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  2. While the accusation does not follow from the beliefs it is used to attack, and the beliefs do not necessarily flow from hatred, I think it pays to notice that the accusation is only made when it is plausible. It is plausible, for instance, that someone instinctively sees homosexual acts as disgusting, as many do. Similarly, if a fat man were to argue with me about dieting, it is plausible that he envies my slimmer body. The accusation is not made in the implausible situations you stated.

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    1. I think it pays to notice that the accusation is only made when it is plausible.

      This is not so. Or, at a minimum, it is not generally so. Have you ever heard "the Big Lie" concept? Big media and the liberal far left know perfectly well that a broad-scale attack through media on all levels will be persuasive to many people regardless of its basically having no inherent truth-value.

      It is plausible, for instance, that someone instinctively sees homosexual acts as disgusting, as many do.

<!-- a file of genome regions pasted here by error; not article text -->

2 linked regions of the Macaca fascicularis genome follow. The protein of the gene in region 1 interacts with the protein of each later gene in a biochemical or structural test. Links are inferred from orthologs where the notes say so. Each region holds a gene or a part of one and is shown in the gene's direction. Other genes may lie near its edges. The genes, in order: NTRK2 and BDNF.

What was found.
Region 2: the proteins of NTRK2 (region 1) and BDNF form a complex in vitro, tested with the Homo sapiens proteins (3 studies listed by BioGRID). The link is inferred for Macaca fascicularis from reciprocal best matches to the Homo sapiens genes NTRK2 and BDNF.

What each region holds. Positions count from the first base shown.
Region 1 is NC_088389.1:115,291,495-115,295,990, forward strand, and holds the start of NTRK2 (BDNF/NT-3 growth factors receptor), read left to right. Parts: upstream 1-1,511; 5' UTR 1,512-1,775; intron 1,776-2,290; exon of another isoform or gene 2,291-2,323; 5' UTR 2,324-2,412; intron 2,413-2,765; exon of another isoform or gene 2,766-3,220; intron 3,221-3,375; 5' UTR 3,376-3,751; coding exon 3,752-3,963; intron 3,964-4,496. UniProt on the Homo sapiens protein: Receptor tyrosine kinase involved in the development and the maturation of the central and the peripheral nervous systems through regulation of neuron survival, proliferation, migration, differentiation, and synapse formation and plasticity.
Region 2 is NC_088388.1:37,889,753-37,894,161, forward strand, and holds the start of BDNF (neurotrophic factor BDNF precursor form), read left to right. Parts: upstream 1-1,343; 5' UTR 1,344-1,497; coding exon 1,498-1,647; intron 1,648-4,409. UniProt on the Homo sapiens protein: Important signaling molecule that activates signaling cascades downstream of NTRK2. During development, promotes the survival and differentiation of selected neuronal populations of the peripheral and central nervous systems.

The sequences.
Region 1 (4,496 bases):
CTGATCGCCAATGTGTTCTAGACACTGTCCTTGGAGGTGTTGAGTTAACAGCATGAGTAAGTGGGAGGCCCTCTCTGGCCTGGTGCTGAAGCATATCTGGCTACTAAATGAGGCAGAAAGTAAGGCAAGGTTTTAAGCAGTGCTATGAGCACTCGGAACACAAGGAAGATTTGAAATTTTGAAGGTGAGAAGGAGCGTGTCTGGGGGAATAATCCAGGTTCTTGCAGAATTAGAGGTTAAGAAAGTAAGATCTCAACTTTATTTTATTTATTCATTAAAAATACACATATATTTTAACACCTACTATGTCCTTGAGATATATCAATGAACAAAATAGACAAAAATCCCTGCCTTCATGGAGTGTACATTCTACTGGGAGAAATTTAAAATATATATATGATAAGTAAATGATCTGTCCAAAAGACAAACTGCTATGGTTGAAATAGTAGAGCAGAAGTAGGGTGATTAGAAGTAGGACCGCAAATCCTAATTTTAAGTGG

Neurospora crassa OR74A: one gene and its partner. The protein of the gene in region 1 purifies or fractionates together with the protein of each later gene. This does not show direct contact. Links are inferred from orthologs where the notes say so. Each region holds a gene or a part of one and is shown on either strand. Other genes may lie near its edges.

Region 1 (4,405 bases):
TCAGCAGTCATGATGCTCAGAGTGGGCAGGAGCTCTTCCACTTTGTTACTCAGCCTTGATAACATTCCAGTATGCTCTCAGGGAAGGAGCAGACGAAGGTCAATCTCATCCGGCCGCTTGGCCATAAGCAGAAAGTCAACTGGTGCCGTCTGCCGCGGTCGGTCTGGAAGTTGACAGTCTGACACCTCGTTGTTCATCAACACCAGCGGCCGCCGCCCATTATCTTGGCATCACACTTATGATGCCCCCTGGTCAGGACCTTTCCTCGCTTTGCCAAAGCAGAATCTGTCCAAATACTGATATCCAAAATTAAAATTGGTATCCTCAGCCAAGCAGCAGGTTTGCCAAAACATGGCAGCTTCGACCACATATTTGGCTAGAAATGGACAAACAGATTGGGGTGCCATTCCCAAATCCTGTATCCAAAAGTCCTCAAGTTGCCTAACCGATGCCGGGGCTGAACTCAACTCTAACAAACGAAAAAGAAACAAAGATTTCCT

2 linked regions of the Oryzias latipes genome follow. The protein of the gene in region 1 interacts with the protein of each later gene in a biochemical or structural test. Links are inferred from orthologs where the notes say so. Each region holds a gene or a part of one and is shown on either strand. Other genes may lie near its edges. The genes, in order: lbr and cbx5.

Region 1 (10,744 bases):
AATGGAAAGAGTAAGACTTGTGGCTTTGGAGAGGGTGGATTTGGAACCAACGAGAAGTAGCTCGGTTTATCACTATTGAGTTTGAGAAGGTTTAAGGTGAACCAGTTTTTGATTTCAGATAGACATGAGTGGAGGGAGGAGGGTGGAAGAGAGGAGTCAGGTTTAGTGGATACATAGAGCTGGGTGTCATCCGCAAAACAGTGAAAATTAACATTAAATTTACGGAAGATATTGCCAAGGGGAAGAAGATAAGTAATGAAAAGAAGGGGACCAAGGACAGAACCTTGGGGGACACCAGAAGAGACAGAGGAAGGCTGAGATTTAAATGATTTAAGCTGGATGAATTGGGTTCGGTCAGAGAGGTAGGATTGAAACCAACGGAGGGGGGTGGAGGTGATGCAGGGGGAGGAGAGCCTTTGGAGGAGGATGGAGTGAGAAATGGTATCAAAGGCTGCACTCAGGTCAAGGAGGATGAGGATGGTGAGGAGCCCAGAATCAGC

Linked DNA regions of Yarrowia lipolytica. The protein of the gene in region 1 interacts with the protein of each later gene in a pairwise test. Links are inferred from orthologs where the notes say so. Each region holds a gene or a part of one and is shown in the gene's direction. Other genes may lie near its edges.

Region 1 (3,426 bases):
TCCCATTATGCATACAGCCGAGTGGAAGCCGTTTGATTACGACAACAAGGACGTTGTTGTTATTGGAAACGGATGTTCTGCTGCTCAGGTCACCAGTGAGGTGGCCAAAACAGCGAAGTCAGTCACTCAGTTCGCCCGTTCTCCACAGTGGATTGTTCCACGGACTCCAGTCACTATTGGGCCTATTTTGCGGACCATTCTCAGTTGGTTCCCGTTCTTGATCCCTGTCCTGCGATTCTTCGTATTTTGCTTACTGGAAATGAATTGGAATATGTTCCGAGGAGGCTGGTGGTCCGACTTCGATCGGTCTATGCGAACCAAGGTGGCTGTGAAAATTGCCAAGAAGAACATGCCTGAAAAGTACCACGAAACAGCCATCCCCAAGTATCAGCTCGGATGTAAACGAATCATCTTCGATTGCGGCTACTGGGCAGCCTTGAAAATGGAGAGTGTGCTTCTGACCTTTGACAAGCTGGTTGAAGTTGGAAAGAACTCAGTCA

It is plausible that many DO see homosexual acts as disgusting, fine. That you add "instinctively" is already inserting a propaganda element of judgment into the observation. And deriving from "many people find homosexual acts as disgusting" that "most people act out of hatred of homosexuals when they publicly object to homosexual acts" is certainly a claim that needs support beyond "it's plausible". Many people find acts of pedophilia disgusting, but few assert the thesis that "when most people publicly object to pedophilia they are acting out of hatred of pedophiles."

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    2. That “most people act out of hatred of homosexuals when they publicly object to homosexual acts” is certainly beyond the scope of this comment. All that I said is that, whether or not the beliefs flow from hatred, the hatred itself is plausible. And I don’t mean that all people accused are plausibly disgusted by homosexual acts, but merely that disgust for homosexual acts is a plausible concept in itself, as opposed to hating someone’s bridge driving choices. People only accuse others of hating things which it is plausible to hate.